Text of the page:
Say hello, change your life.
Learn to say hello and you’ll give yourself your best shot at a wonderful life. I know this sounds goofy and unreasonably pretentious—you already say hello many times a day—you don’t really need to learn how to do it. And yet… the stakes are high if you get it wrong. We decide if we like something somewhere between 1/10th of a second and 7 seconds (Janine Willis and Alexander Todorov, 2006). First impressions have been shown to last for months (Gunaydin, Selcuk, & Zayas, 2017) and can sway one’s point of view even in the presence of contradictory evidence (e.g., Rydell & McConnell, 2006), and even when you can’t recall why (McCarthy & Skowronski, 2011; Todorov & Uleman, 2002). This is why it matters that you learn how to say hello. This is why the opening shot of a film sets the tone. This is why the first few notes of a song trigger such a potent memory response. This is why a webpage needs to load in under a second. This is why the first sentence of a novel matters more than all the others. This is why Instagram and TikTok are so effective and the copy on billboards is so short. This is why we fall in love at first sight and can tell when the bad guy enters a movie even before he’s done anything wrong.
First impressions shouldn’t matter as much as they do… but they do. Here are a few suggestions on how to make a positive first impression that won’t leave you feeling phony, shameful, off-putting, or fake. In fact… honestly? they are kind of fun.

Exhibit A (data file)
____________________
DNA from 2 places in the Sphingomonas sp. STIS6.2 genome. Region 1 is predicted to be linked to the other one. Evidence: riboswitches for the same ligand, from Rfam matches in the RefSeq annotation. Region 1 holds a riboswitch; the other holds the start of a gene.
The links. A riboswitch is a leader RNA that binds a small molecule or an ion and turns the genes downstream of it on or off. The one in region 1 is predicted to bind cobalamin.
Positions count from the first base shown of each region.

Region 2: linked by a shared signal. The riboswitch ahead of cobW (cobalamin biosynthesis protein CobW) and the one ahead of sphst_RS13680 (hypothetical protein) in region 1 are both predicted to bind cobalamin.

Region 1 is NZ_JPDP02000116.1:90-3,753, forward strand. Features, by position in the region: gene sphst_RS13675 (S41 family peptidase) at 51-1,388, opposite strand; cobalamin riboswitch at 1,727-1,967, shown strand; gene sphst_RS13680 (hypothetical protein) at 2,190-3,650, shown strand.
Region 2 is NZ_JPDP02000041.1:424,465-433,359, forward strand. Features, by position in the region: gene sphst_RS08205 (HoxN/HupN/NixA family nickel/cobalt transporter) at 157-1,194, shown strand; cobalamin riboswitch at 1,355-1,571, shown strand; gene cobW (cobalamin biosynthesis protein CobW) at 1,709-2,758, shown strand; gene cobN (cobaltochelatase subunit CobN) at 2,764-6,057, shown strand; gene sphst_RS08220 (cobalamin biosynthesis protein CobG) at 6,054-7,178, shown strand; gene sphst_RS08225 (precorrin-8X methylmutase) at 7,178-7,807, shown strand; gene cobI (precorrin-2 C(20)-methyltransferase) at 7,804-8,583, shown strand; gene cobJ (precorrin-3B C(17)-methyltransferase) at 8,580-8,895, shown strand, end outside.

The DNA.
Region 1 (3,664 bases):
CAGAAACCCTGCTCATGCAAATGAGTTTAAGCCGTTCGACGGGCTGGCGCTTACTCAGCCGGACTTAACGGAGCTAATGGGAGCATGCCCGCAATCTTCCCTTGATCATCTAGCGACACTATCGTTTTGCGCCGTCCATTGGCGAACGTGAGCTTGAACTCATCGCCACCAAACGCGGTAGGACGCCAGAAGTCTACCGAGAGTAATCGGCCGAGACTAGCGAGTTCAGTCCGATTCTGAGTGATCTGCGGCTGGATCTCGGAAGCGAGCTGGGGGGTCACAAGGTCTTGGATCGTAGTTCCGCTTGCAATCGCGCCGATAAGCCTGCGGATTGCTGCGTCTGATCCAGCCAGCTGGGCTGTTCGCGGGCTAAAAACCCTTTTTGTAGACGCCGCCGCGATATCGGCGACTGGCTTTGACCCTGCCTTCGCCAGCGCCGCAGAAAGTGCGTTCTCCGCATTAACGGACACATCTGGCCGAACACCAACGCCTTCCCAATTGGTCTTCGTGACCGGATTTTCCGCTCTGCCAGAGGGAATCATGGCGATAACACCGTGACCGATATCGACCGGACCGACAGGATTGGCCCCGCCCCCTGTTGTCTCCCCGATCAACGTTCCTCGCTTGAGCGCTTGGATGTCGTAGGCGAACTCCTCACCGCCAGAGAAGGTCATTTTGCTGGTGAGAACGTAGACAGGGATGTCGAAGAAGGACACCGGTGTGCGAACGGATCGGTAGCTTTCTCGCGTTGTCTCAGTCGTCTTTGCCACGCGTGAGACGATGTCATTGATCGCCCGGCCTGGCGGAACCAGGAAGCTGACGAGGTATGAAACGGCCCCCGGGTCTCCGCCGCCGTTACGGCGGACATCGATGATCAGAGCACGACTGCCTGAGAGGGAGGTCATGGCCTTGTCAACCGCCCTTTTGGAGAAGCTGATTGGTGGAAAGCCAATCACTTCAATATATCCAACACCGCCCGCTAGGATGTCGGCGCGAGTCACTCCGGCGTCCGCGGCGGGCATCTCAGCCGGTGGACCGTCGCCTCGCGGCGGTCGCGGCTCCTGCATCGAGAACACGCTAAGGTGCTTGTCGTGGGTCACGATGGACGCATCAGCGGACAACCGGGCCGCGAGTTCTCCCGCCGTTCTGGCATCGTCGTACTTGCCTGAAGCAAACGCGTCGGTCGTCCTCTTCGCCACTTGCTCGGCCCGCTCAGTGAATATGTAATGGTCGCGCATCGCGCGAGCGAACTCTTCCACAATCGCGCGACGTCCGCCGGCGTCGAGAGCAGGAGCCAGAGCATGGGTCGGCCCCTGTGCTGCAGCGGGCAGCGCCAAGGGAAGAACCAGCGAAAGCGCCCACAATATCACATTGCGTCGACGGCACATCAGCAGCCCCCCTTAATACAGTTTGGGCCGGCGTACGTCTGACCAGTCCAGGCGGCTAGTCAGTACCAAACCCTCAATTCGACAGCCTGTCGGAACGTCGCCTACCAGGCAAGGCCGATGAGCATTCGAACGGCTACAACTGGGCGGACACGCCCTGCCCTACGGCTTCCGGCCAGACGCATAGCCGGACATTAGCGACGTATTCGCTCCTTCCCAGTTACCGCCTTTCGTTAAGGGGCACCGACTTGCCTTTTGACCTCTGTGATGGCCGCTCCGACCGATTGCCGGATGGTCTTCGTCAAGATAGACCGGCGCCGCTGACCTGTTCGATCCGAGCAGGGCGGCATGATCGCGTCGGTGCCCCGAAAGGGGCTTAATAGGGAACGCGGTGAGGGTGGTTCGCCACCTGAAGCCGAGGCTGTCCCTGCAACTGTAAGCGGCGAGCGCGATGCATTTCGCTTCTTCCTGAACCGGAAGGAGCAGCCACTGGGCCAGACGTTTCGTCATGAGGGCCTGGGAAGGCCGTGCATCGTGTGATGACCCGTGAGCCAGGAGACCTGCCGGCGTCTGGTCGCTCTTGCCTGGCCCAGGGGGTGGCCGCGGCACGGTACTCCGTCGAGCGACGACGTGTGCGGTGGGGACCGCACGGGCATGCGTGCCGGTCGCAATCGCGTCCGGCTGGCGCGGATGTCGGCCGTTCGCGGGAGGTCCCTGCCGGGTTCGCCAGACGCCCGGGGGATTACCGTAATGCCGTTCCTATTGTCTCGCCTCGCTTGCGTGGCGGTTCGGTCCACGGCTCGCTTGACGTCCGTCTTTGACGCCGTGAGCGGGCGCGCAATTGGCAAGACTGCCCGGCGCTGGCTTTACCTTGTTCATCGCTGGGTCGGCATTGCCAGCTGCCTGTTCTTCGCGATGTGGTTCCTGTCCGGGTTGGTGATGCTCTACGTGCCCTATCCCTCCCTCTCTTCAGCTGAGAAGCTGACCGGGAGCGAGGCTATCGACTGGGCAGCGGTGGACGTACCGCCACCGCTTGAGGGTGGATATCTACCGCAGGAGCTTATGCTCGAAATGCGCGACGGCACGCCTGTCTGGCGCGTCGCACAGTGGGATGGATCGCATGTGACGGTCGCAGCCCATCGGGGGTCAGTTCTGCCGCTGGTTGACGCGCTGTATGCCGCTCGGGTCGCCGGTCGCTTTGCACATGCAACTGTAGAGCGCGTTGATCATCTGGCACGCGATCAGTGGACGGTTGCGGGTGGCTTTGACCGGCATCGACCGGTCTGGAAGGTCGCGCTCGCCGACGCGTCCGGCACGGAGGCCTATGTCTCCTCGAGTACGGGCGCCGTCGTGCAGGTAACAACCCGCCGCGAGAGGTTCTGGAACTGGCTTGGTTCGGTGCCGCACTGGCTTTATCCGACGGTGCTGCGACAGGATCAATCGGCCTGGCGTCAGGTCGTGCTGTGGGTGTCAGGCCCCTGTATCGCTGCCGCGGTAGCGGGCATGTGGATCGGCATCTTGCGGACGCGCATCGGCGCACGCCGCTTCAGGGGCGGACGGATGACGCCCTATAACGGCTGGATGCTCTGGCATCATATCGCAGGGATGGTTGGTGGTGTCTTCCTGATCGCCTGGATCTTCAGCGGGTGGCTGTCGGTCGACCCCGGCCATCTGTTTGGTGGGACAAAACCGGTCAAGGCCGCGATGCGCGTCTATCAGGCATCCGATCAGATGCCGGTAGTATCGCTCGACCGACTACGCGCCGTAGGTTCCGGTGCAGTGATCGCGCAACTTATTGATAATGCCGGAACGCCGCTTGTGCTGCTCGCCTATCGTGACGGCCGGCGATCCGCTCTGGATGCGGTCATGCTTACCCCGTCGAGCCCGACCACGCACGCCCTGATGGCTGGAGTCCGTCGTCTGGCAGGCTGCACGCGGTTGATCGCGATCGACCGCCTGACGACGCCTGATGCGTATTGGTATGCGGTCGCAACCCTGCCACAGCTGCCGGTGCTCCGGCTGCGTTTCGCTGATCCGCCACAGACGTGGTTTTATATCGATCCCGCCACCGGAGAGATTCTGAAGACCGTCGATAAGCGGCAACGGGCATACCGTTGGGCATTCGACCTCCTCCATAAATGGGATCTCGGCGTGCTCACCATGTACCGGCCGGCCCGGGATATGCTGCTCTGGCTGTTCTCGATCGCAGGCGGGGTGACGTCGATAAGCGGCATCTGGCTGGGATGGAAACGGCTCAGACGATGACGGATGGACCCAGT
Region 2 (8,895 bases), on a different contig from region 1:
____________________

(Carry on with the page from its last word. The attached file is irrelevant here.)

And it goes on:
Here’s how to do it.
“Hello” happens with your whole body. To do it well, you’ll need to adjust your voice, your body language, and the focus of your attention.
- Your voice: take a deep breath or two to drop your voice down from the squeak of social anxiety to its normal, wonderful, natural register. Your voice doesn’t start in your head, as we might imagine, it starts down between your gut and your heart with the pull of your diaphragm. By the time the air travels all the way up your throat to be shaped by your vocal cords, it already should possess the resonance of your body. Think of your voice as something that starts deep inside of you and gains your best qualities as it makes its way towards the ears of others. Your voice should emanate from your center of gravity, and we should feel it as such, even at a whisper. Your goal is to sound sonorous, not sing-songy or loudmouthed, but, dare I say? beautiful and cool.
- Roll your shoulders back to pull your frame upwards and raise your gaze. This will shift your posture from the shape of a question mark to an upside-down exclamation point. You want to your spine look like (¡) not (?).
- Relax your face. You don’t have to smile if your mood doesn’t match it—a fake smile erodes trust—instead, just relax away your leftover facial tensions so you don’t accidentally send an expression of hate or worry or disdain to a person you haven’t yet met. Offer positive potential energy instead, and that energy will get reflected and magnified and sent back to you so that you end up getting more than you put in. Breathe in, and then on the exhale, imagine every muscle in your face hearing the end-of-shift whistle and relaxing and taking a break from work. Or imagine your facial muscles as actors on a stage, where you hear the director shout “Cut!” and everyone relaxes and rejoices. Relax your face to neutral — not dead — just not all tensed up from concerns that others do not share.
- “Hello” happens long before you speak. We can tell from across the room when a salutation might soon occur. Start your hello adjustments (mind, body, voice, attention) sooner than later. A challenge: can you walk into the room already adjusted?